Recent years have seen a notable growth in the number of GP practices sharing space in their premises with other primary care practitioners, such as pharmacists and physiotherapists.
For GPs it represents a cost-effective way of generating rental income for the practice. For example, the introduction of a pharmacy into GP premises has become an attractive choice as an income stream, with multi-partner practices and high patient numbers relatively advantaged in attracting potential pharmacist tenants. In addition, sharing accommodation aligns with a central NHS policy aspiration to encourage the location of primary health care practitioners on a common site to enhance inter-disciplinary options in delivering primary care to patients.
Where a GP practice looks to share space with other health practitioners it is necessary to check that this is permitted or requires the lease to be re-written (a variation agreement). Thereafter, it is important to identify the basic ground rules that will help underpin a stable working relationship between the parties. It should address their rights and responsibilities with respect to sharing and sub-letting. The sharing professionals must use the space allocated to them in ways that match the terms of the GP practice contract. Failing this, the entitlement to reimbursement of costs under the NHS directions for premises may be refused. Additionally, the lease and rent for reimbursement must be approved by the NHS Commissioner.
Key issues to address in the lease
A standard commercial lease contract needs to be adapted to the specific circumstances of GP premises and partners and the sharing professionals:
- Length of the contract; is there a break clause? There may be contrasting views about the preferred length of the contract across professional groups to accommodate. Hence the importance of including a break clause that spells out how and when lease obligations may be set aside.
- The exact size and character of the space offered for rent. The space requirement for a pharmacy, for example, may be easier to agree than the more specialised space demands of a physiotherapist.
- What are rules regarding payment of rent, and any option to review. A landlord may regard sub-letting as a justification for raising rents.
- Level of service charges, including insurance.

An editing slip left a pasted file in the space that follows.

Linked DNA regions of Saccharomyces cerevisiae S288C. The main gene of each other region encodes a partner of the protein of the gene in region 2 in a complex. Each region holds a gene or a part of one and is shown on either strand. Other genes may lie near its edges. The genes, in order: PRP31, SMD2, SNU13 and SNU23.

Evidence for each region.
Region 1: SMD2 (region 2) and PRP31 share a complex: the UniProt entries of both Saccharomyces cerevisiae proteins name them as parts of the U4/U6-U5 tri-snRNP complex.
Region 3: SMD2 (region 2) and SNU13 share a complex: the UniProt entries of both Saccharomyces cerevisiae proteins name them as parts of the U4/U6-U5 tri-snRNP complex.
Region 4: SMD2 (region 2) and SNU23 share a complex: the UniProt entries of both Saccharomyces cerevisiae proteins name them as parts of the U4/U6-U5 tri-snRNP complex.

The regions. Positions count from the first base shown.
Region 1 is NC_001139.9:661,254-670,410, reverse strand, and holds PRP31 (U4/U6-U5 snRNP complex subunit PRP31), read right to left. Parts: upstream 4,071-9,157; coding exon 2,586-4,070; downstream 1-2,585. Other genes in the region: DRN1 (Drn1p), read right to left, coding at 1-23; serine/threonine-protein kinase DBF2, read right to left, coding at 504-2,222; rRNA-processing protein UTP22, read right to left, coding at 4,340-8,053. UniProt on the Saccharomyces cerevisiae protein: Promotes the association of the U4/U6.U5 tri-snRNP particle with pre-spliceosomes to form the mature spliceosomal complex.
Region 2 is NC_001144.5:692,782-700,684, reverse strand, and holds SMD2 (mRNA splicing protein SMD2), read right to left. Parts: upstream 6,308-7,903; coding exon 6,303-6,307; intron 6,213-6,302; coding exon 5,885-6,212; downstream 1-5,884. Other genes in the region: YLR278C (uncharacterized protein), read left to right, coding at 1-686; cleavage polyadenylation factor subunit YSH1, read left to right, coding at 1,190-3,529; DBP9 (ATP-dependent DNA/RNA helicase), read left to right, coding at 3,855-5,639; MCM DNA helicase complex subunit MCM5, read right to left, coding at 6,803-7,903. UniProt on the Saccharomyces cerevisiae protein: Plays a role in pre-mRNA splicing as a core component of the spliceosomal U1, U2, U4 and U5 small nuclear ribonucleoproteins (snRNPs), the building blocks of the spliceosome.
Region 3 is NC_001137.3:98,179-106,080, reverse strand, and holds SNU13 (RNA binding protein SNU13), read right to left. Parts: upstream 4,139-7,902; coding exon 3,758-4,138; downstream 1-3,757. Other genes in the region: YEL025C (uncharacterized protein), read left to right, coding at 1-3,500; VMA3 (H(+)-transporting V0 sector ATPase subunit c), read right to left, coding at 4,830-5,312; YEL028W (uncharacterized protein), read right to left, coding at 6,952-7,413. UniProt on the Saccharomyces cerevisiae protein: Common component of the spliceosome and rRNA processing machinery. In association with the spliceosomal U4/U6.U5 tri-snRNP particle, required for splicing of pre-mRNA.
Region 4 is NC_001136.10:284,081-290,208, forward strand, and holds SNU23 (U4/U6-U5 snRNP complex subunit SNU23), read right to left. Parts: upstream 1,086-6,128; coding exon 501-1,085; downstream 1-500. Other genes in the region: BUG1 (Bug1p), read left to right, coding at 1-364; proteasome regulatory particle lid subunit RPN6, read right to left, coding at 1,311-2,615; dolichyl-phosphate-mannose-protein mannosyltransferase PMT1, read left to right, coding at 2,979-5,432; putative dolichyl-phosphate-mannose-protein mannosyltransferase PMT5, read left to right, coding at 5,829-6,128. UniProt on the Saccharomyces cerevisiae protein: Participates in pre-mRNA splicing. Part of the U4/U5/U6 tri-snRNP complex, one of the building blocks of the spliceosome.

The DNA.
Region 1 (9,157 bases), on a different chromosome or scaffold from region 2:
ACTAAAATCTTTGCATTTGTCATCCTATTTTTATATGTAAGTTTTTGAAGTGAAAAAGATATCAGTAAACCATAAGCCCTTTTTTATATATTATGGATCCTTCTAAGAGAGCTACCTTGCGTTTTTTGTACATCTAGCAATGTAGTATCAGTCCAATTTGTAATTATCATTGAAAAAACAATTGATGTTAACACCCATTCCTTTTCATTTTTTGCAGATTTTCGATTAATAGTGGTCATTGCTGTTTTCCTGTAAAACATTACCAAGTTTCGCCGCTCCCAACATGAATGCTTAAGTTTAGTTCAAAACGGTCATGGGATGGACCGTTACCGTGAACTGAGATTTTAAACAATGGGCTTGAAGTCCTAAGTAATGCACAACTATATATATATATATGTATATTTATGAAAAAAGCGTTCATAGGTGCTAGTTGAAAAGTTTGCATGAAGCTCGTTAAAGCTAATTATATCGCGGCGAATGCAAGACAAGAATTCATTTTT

- Level of repair and maintenance charges (of rising importance in recent NHS England reports).
- Rights of the tenant, such as to parking and communal areas.
Clarification of the rights and responsibilities of the different interests negotiating a premise lease, and developing an economically robust practice model, must be balanced by a degree of flexibility in the assignment of a lease, subletting and sharing space, given the differing constraints evident across professional groups.
Which way is GP practice policy moving?
NHS England acknowledged (e.g. in the General Practice Premises Policy Review, June 2019) that too many primary care premises are not fit-for-purpose, and a barrier to implementing the NHS Long Term Plan. While accepting that GPs generally supported the current practice ownership model and that it should remain, official backing has deepened towards separating ownership from the delivery of primary medical services, not least as a way to generate modern and more flexible premises, and to pilot alternative premise reimbursement arrangements, including those in multi-practitioner use.
Debenhams Ottaway through its commercial property team will advise on asset management ranging from the grant of leases (whether by landlords or tenants) of GP offices and wider health centre developments, from sub-tenancies and licence agreements, to lease renewals, rent and service charge disputes, and break notices. It has a proven track record in advising clients/GP practices on leases. Our goal is to draft documents and agreements to maximise client benefits and protections – and importantly this includes looking beyond the transaction in hand, but also the future implications to our clients’ businesses.
The contents of this article are intended for general information purposes only and shall not be deemed to be, or constitute legal advice. We cannot accept responsibility for any loss as a result of acts or omissions taken in respect of this article.